The price of convenience is being forever vigilant

The price of convenience is being forever vigilant

Last month, I came within a couple of key strokes of giving fraudsters access to my bank account and it is only because I have a suspicious mind that I did not fall for it. The process was so polished, I feel I should spread the word to keep others from falling for a phone scam.

Early on the 20th April 2018, I received a message on my home Mac computer that someone in a Chinese province was trying to log into my Apple ID. I pressed “No”, so that stopped and thought little more of it.

At 12:31 on the same day, I received a text, reportedly from “Barclays”, that said:

“Your Debit Card payment to Tesco Online Store for 1,720 GBP has been referred to us for further verification. If you have not made this payment, please contact Fraud Prevention on 03330220692 as a matter of urgency. No text reply.”

This was followed immediately by an advertising image from “Personal Banking – Barclays”, that matches their current advertising.

This text was on my smart phone, (Apple iPhone SE), so the underlined telephone number is a hotlink and will dial automatically, so it would have been very easy to have rung THAT number and speak to someone, believing them to be from Barclays Fraud Prevention.

There was an alarm ringing in my head; “trust, but verify”, so I rang the Barclays personal banking number from my bank card and after going through security, established that the telephone number was fake, there had not been any recent transactions through any of the connected bank accounts and certainly nothing of £1,720.

So how would it have played out if I’d have rung the “fake” number? An article in the Sun,, suggests that I would have been tricked into handing over my bank details, a technique called “smishing”, but other reports suggest that I could have been asked to withdraw money to further a “fraud investigation”, like Elle Reams,  Either way, it would have been very bad news for my bank account balance and my confidence.

I have been involved in finance since I graduated in 1984 and would usually consider myself to be “Scam Proof”, as I have been an external and internal auditor, management accountant and financial controller, in financial services and often involved in security matters, but I came within seconds of doing something disastrous for my financial health.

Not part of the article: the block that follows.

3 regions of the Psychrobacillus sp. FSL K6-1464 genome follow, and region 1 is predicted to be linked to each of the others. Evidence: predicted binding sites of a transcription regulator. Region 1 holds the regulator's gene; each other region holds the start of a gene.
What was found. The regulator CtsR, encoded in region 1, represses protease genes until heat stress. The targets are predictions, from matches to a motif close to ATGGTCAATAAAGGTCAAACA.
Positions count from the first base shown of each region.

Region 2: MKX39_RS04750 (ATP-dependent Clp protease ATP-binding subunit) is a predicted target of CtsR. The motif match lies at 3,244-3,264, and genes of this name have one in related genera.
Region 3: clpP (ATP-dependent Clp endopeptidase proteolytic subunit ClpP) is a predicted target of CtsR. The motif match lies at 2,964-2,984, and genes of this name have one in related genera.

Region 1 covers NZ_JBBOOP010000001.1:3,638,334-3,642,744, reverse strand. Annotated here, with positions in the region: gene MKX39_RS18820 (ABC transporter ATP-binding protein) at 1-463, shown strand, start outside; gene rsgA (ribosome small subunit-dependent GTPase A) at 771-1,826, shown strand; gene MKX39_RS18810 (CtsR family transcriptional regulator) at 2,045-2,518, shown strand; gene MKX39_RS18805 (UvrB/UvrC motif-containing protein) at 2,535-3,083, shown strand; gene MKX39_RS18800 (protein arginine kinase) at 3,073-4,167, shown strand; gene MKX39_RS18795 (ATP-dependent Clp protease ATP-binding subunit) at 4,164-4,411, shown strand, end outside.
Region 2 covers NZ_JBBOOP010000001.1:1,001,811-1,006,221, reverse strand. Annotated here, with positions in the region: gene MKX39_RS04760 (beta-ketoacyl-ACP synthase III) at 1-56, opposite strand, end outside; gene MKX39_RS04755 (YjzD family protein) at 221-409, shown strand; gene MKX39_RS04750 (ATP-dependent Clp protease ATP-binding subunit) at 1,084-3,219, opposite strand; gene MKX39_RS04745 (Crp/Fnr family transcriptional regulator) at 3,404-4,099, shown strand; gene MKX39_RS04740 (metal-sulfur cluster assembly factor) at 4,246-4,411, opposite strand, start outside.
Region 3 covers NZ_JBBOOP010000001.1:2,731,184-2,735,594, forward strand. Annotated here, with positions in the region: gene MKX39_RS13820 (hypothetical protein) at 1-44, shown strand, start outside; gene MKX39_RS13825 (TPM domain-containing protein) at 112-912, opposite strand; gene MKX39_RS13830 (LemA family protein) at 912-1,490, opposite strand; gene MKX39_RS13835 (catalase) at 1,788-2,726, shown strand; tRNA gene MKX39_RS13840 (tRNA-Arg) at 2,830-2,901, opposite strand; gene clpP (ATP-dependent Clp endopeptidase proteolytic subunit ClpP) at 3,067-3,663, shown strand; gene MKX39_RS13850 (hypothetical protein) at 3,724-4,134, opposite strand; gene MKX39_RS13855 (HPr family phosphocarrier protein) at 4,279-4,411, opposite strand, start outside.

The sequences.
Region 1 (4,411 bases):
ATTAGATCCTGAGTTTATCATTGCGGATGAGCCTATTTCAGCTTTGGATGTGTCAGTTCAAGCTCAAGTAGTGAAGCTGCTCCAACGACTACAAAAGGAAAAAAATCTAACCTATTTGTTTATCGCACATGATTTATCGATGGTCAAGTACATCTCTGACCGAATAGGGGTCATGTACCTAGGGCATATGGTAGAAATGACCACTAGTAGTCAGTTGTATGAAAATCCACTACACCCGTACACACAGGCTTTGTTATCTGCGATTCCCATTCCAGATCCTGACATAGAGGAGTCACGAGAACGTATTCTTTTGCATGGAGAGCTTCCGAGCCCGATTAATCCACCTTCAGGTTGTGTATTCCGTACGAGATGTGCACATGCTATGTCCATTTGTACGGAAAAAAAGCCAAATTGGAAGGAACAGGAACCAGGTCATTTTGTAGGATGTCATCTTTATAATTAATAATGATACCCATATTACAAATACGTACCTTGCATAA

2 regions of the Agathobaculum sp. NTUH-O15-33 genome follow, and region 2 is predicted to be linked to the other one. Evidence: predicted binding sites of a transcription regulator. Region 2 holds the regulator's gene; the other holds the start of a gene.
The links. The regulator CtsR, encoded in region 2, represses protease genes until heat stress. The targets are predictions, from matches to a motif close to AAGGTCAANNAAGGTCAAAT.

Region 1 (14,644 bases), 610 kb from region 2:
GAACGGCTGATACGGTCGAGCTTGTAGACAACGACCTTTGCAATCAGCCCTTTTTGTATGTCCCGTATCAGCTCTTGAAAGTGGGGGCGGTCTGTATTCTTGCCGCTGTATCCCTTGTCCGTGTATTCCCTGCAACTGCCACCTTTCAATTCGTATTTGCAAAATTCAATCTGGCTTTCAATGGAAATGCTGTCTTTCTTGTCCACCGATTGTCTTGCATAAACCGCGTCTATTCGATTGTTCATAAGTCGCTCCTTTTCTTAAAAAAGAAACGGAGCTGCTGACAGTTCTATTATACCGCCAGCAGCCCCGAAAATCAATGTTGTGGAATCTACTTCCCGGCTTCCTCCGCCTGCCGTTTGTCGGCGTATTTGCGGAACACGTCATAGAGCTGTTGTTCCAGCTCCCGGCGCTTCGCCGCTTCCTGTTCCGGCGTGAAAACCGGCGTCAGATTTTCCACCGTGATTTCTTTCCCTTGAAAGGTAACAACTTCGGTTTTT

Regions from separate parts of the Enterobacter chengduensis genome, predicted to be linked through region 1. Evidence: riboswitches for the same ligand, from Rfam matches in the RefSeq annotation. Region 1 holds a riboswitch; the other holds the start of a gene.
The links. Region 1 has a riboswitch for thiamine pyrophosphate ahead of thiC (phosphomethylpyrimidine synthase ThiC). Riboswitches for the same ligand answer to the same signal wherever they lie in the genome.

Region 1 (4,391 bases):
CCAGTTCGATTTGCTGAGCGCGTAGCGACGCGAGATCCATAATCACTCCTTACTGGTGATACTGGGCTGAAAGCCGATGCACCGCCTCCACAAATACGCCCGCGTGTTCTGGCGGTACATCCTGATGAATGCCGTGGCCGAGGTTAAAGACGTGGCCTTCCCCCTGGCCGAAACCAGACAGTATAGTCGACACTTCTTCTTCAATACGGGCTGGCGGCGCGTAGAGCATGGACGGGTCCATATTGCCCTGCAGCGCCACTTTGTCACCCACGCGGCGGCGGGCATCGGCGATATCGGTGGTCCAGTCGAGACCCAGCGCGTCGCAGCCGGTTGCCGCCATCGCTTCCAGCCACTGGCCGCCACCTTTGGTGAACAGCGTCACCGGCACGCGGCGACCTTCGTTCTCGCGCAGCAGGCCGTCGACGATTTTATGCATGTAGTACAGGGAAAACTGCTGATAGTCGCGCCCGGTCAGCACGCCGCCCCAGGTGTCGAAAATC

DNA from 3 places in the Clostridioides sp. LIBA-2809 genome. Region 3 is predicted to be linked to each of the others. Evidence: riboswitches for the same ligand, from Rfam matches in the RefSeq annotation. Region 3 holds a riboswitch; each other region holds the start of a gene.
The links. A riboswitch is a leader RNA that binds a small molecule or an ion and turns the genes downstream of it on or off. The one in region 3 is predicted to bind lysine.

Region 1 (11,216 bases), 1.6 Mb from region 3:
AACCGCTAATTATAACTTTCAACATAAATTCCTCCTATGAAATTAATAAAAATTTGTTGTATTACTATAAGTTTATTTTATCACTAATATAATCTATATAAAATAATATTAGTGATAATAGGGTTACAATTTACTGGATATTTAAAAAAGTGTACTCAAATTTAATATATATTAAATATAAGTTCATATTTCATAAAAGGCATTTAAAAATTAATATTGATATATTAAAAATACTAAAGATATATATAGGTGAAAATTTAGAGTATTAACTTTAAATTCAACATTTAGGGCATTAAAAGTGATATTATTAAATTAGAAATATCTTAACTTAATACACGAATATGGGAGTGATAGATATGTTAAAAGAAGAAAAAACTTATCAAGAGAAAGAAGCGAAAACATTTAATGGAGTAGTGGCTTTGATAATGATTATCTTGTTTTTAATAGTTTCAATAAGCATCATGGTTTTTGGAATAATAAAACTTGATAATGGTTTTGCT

So what should anyone do to avoid falling into a similar bear trap?

  1. Change passwords regularly; my Apple ID was probably the one I have changed the least and was partially compromised. Confirming that this was a live address gives a scammer a target for other exploits.

  2. Do not trust a text, just because it says it is from your bank.  That your smartphone says that a text is from “Your Bank” does not make it so. Just like spam e-mails, text headers can be spoofed to appear to come from a trusted party.

  3. Never use a hotlink to telephone or go to a bank’s website. Always look up the actual contact details from a known good source. Following links that are “convenient” is just giving the fraudsters the upper hand.

  4. If someone says they are the police or fraud prevention, take steps to verify their identity. If they say they are police, then ask for a collar number and name. From a different telephone, ring the main enquiries number and ask for confirmation that the officer is who they say they are. For a bank employee, use the bank’s main contact number and ask to speak to the fraud team.

  5. Try and keep your personal information off the Internet. Social media and web tracking make it easy for a third party to collect information about you. If you gave any half competent fraudster a full name, date of birth, national insurance number and mother’s maiden name, they would be well on the way for identity theft.

  6. If you have any doubts, ring Action Fraud on 0300 123 2040, and ask for help.

If you would like to know more about how we can help you plan and realise your financial goals then contact us at or call us on 01223 792 196.

The information contained is for guidance only and does not constitute financial advice. It is based on our understanding of UK legislation, whether proposed or in force, and market practice at the time of writing. Levels, bases and reliefs from taxation may be subject to change. Accordingly, no responsibility can be assumed by Martin-Redman Partners its officers or employees, for any loss in connection with the content hereof and any such action or inaction.